Next, we'll need a Prancer project. This is where all the configuration and test files will live. Here's the content of each file with a brief description.

data/config.json

This file contains the data that we want to test using Prancer.

{
    "webserver": {
        "port": 80
    }
}

data/config-fails.json

This file contains the data that we want to test using Prancer. This file is used in the failure scenario!

{
    "webserver": {
        "port": 443
    }
}

tests/prancer/project/.gitignore

This is a simple .gitignore file that ensures we are not commiting files we don't want in our project. Prancer will output many files such as logs and reports, you want to have such a file.

log/*
*.log
output-*json

tests/prancer/project/config.ini

This is the configuration file. You can change many things in here but the default configuration we provide should suffice. If you want to use your own MongoDB server then you should change the dburl property.

[LOGGING]
level = DEBUG
propagate = true
logFolder = log
dbname = whitekite

[MONGODB]
dburl = mongodb://prancer-mongodb-server/validator
dbname = validator

[REPORTING]
reportOutputFolder = validation

[TESTS]
containerFolder = validation
database = false

tests/prancer/project/gitConnector.json

This is the configuration file that leads to the files Prancer will need to check out when running tests. It is currently pointing to our public read-only repository. If you want to use your own, feel free to remap the remote once you checked out our files and push the files somewhere else.

{
    "fileType": "structure",
    "companyName": "prancer-test",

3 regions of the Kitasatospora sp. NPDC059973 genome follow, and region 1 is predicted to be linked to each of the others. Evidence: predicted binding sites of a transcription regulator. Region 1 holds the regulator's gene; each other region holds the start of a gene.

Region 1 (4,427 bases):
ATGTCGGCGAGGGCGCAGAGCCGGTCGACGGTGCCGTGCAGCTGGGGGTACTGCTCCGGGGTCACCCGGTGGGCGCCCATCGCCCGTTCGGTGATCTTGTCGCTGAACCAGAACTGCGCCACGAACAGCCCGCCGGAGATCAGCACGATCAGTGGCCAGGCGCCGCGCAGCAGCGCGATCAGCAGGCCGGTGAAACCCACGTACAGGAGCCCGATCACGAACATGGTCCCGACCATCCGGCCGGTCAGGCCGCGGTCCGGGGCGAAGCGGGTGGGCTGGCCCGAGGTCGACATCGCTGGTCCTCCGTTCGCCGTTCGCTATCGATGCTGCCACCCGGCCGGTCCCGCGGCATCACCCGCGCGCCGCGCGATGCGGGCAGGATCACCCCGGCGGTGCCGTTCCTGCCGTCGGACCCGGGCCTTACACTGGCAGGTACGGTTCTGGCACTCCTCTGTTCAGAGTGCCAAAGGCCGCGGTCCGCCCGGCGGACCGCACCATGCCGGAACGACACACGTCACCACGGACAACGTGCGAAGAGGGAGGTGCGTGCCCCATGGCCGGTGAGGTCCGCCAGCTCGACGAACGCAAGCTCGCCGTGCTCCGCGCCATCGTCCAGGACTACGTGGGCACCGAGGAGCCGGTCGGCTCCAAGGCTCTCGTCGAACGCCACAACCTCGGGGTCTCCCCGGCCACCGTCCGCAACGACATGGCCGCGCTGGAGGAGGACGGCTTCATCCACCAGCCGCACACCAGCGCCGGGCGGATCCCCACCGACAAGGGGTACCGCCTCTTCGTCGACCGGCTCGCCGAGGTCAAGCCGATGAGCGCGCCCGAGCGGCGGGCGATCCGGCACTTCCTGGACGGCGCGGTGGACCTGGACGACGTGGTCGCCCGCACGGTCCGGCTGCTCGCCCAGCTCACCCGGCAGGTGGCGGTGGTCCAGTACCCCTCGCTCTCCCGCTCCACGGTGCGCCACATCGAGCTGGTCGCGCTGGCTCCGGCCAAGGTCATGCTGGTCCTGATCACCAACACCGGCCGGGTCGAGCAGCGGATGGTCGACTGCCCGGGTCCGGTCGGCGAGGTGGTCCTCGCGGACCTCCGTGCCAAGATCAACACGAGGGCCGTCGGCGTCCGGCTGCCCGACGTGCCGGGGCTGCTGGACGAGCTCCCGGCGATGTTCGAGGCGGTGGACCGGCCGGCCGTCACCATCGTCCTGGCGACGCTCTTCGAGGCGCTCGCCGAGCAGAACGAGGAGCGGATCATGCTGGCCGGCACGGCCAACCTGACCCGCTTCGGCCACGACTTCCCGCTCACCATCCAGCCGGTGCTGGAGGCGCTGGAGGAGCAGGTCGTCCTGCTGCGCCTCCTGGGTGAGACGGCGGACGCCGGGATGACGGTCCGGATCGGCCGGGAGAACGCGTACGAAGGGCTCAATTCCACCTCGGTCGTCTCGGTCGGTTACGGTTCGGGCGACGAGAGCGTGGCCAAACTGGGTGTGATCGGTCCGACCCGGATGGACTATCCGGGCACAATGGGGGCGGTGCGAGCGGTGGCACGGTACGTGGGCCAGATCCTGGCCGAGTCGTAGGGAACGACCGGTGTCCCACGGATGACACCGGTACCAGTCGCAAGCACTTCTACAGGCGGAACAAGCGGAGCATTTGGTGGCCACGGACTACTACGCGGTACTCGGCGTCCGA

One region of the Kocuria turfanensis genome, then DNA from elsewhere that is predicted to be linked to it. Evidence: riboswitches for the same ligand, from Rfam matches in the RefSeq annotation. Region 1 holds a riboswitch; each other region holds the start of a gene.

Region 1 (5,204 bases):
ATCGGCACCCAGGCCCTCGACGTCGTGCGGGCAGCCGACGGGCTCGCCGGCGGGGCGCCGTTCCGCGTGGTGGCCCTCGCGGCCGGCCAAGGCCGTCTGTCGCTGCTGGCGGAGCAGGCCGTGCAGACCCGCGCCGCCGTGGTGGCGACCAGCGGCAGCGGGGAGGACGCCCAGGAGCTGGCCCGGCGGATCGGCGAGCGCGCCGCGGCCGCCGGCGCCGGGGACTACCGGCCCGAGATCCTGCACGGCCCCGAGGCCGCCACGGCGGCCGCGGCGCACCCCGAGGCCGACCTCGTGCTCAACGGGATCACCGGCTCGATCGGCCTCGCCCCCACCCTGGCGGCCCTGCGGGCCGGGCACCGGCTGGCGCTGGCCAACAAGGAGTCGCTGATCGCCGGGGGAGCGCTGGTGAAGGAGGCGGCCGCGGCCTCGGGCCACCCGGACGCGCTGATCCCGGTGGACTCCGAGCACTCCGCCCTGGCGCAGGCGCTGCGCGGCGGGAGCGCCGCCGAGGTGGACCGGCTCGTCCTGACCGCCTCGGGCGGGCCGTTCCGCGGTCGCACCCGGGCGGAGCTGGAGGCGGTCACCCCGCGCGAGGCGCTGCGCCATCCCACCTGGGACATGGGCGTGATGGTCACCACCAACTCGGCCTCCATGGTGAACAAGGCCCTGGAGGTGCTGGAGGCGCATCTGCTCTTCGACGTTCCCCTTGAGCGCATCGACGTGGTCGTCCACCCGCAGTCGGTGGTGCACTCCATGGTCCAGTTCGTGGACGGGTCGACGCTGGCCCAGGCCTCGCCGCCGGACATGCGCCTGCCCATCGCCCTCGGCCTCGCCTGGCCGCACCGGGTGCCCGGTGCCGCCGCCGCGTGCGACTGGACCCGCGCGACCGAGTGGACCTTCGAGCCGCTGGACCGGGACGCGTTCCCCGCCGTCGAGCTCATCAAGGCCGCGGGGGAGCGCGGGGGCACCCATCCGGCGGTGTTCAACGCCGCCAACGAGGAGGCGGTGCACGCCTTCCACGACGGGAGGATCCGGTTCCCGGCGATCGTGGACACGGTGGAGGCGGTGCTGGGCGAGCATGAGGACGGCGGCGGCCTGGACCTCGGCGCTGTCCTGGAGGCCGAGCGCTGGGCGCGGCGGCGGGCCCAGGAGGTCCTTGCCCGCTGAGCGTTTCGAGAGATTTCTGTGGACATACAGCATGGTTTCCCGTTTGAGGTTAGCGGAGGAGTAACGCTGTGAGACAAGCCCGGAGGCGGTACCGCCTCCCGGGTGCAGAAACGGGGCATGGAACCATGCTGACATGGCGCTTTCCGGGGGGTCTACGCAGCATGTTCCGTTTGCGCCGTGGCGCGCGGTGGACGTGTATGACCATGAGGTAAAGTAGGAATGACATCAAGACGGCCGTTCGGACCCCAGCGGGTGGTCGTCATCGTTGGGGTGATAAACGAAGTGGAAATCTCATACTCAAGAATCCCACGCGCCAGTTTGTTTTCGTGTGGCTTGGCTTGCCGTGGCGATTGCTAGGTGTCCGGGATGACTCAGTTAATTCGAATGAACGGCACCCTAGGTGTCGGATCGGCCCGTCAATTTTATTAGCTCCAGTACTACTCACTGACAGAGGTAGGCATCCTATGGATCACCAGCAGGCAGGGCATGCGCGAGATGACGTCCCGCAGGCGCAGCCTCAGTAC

"gitProvider": "https://github.com/prancer-io/prancer-jenkins-tutorial.git",
    "branchName":"master",
    "private": false
}

tests/prancer/project/validation/git/snapshot.json

This file describes the information we want to test, you shouldn't need to change anything here.

{
    "fileType": "snapshot",
    "snapshots": [
        {
            "source": "gitConnector",
            "type": "git",
            "testUser": "git",
            "nodes": [
                {
                    "snapshotId": "1",
                    "type": "json",
                    "collection": "security_groups",
                    "path": "data/config.json"
                }
            ]
        }
    ]
}

tests/prancer/project/validation/git/test.json

This file describes the tests we want to achieve on the information we took a snapshot of.

{
    "fileType": "test",
    "snapshot": "snapshot",
    "testSet": [
        {
            "testName ": "Ensure configuration uses port 80",
            "version": "0.1",
            "cases": [
                {
                    "testId": "1",
                    "rule": "{1}.webserver.port=80"
                }
            ]
        }
    ]
}

tests/prancer/project/validation/git-fails/snapshot.json

This file describes the information we want to test, you shouldn't need to change anything here. This file is used in the failure scenario!

{
    "fileType": "snapshot",
    "snapshots": [
        {
            "source": "gitConnector",
            "type": "git",
            "testUser": "git",
            "nodes": [
                {
                    "snapshotId": "1",
                    "type": "json",
                    "collection": "security_groups",
                    "path": "data/config-fails.json"
                }
            ]
        }
    ]
}

tests/prancer/project/validation/git-fails/test.json

This file describes the tests we want to achieve on the information we took a snapshot of. This file is used in the failure scenario!

{
    "fileType": "test",
    "snapshot": "snapshot",
    "testSet": [
        {